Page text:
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Countries participating in South Stream project hope it will be reanimated soon

December 03, 2014, 18:51 UTC+3 MOSCOW
The South Stream project involves Bulgaria, Serbia, Hungary, Slovenia, Austria and Greece
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A man chops firewood in Sofia, Bulgaria

A man chops firewood in Sofia, Bulgaria


MOSCOW, December 3 /TASS/. Countries participants in the South Stream gas project hope that the pipeline’s construction will soon be resumed.

Moscow froze the South Stream on December 1 after Bulgaria refused to give permission for the construction of the gas pipeline’s section in the Black Sea. The South Stream project involves Bulgaria, Serbia, Hungary, Slovenia, Austria and Greece.

Serbian Ambassador to Russia Slavenko Terzic told TASS on Wednesday that Serbia hopes that the South Stream project will resume soon. He said Russia’s decision was unexpected for Belgrade. “On the one hand, we understand Russia’s stance; on the other hand, we hope that Russia’s decision is not final. We hope that we still have an opportunity to negotiate and reanimate this project,” Terzic said.

Serbian Prime Minister Aleksandar Vucic has described the South Stream’s suspension as bad news.

During his visit to Brussels a day earlier, on Tuesday, Serbian Prime Minister Ivica Dacic called on Russia and the European Union to revise their stances on the South Stream project.

“We believe that Europe needs South Stream, which is certainly necessary and useful for Serbia,” Dacic said adding that although Serbia was not in a position to influence the decisions of major power centers he still hoped that it would be possible to find a compromise solution in future.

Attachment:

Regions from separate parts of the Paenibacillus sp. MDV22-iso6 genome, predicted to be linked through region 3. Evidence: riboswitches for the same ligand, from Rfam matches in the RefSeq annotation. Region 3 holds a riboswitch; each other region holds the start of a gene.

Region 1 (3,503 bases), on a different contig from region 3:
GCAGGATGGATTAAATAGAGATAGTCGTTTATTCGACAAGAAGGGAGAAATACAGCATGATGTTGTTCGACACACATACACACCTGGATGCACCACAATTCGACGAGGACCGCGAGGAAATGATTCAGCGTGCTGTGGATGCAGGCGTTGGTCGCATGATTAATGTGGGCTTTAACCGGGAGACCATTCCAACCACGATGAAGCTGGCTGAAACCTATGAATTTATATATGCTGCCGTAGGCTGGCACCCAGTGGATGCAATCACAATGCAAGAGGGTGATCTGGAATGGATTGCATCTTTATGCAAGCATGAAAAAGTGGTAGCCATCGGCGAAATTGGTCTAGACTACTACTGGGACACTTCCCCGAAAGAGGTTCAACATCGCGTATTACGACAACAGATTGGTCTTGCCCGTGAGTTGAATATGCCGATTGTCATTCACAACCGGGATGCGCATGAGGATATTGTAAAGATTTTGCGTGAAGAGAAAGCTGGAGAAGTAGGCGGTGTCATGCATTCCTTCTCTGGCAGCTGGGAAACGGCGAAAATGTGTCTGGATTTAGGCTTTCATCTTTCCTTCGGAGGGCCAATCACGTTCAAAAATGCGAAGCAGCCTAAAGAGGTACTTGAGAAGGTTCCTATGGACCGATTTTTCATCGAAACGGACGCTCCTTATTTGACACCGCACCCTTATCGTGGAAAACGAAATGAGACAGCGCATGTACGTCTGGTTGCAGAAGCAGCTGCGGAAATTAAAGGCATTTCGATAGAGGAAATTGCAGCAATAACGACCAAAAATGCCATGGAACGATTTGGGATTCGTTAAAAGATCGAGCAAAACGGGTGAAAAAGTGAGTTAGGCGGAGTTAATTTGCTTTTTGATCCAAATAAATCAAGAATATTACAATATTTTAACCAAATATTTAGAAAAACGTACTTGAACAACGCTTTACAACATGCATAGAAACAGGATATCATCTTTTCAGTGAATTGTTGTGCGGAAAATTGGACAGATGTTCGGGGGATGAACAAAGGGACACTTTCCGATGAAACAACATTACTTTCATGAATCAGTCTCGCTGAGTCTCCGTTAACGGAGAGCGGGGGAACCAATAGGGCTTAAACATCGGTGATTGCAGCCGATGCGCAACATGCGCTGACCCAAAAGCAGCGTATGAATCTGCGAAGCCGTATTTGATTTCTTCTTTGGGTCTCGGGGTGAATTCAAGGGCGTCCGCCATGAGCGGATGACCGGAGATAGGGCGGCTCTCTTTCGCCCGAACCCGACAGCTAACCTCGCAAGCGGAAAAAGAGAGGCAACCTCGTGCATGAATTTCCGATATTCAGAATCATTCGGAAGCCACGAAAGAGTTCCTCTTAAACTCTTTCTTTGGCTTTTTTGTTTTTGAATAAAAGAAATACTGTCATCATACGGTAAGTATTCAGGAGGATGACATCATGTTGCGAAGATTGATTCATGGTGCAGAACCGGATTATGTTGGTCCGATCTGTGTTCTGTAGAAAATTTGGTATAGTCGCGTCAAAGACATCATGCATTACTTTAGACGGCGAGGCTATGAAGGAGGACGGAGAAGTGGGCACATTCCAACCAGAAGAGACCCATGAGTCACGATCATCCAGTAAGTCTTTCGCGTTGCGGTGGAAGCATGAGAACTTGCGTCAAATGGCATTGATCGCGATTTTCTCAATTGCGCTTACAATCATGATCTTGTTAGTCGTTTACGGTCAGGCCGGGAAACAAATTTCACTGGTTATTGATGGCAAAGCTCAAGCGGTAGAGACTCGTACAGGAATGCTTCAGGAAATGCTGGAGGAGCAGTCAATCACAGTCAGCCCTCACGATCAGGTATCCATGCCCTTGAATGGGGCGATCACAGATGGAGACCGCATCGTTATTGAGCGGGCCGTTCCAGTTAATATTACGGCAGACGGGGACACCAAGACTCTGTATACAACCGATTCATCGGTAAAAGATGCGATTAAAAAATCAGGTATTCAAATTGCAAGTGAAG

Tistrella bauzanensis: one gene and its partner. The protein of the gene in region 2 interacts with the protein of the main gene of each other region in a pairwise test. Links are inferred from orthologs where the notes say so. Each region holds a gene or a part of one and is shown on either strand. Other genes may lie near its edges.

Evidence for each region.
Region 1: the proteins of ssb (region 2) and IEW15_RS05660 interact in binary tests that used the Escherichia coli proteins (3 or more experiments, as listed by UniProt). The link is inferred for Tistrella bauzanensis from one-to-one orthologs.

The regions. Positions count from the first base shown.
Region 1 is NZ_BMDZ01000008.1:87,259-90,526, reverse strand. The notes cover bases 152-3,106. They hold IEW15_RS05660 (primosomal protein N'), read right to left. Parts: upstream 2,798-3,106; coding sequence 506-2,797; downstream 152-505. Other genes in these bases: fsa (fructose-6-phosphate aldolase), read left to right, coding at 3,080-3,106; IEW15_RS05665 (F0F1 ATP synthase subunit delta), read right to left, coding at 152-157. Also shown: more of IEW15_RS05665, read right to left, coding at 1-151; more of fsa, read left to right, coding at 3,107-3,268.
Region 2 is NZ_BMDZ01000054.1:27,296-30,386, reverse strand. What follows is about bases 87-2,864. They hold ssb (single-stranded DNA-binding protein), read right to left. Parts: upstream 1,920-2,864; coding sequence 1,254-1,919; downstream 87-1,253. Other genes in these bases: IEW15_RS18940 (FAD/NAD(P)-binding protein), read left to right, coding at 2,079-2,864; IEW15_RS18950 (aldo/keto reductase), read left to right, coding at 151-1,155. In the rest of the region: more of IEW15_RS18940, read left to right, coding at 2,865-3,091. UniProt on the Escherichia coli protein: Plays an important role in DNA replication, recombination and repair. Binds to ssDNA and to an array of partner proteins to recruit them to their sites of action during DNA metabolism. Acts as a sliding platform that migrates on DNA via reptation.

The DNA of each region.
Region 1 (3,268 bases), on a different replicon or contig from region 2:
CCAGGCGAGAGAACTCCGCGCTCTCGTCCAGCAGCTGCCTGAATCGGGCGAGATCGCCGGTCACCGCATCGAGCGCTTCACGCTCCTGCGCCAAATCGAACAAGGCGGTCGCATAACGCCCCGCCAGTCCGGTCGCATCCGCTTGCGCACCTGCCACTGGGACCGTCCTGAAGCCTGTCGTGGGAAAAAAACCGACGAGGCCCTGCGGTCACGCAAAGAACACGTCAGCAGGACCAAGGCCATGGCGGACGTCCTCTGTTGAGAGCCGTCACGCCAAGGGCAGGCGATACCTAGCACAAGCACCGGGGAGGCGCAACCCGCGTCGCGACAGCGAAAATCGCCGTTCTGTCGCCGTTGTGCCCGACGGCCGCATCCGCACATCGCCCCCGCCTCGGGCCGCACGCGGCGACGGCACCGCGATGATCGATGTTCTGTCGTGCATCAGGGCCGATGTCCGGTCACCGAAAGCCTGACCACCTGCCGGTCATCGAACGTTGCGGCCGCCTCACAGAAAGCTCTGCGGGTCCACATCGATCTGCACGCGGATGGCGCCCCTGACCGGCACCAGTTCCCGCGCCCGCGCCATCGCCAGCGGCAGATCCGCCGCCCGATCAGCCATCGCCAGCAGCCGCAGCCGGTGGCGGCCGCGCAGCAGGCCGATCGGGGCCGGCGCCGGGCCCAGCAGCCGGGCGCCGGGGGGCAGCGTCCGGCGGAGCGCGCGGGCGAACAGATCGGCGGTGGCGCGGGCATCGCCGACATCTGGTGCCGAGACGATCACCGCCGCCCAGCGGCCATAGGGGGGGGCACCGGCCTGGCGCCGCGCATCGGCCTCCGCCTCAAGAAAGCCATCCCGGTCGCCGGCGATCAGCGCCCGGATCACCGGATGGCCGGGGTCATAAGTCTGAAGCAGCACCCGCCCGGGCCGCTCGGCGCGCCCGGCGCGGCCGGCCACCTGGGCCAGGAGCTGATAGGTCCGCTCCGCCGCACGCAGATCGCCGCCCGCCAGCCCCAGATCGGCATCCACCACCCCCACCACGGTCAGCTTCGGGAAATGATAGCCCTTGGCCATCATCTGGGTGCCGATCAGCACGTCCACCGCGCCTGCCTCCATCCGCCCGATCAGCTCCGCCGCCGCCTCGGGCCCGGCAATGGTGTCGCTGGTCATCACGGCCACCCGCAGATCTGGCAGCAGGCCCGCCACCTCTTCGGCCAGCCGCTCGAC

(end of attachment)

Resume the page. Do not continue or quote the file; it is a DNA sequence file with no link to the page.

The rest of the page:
Greece has also expressed hope that Russia and EU would revise their South Stream stances.

“If there is an opportunity, it would be good to resume this project because the EU states always need deficit energy resources,” Spyros Kouvelis, president of the Greek-European Business Cooperation Association, told TASS.

Slovenian Prime Minister Miro Cerar said, in turn, that it was Russia’s stance, which should not surprise anybody.

Infographics Russian gas supplies to Europe: existing routes Russian gas supplies to Europe: existing routes


“Russia had the right to make this decision, and Hungary respects it,” Hungarian Foreign Minister Peter Szijjarto said commenting on Russia’s decision to abandon the South Stream gas pipeline voiced on December 1.

“The Hungarian authorities, who were participants and also active advocates of the South Stream project, passed a special law early in November that allowed launching the construction bypassing the EU restrictions. For example, Hungarian lawmakers adopted amendments allowing companies, including those which did not have appropriate licenses, to be involved in the pipeline’s construction,” Szijjarto said.

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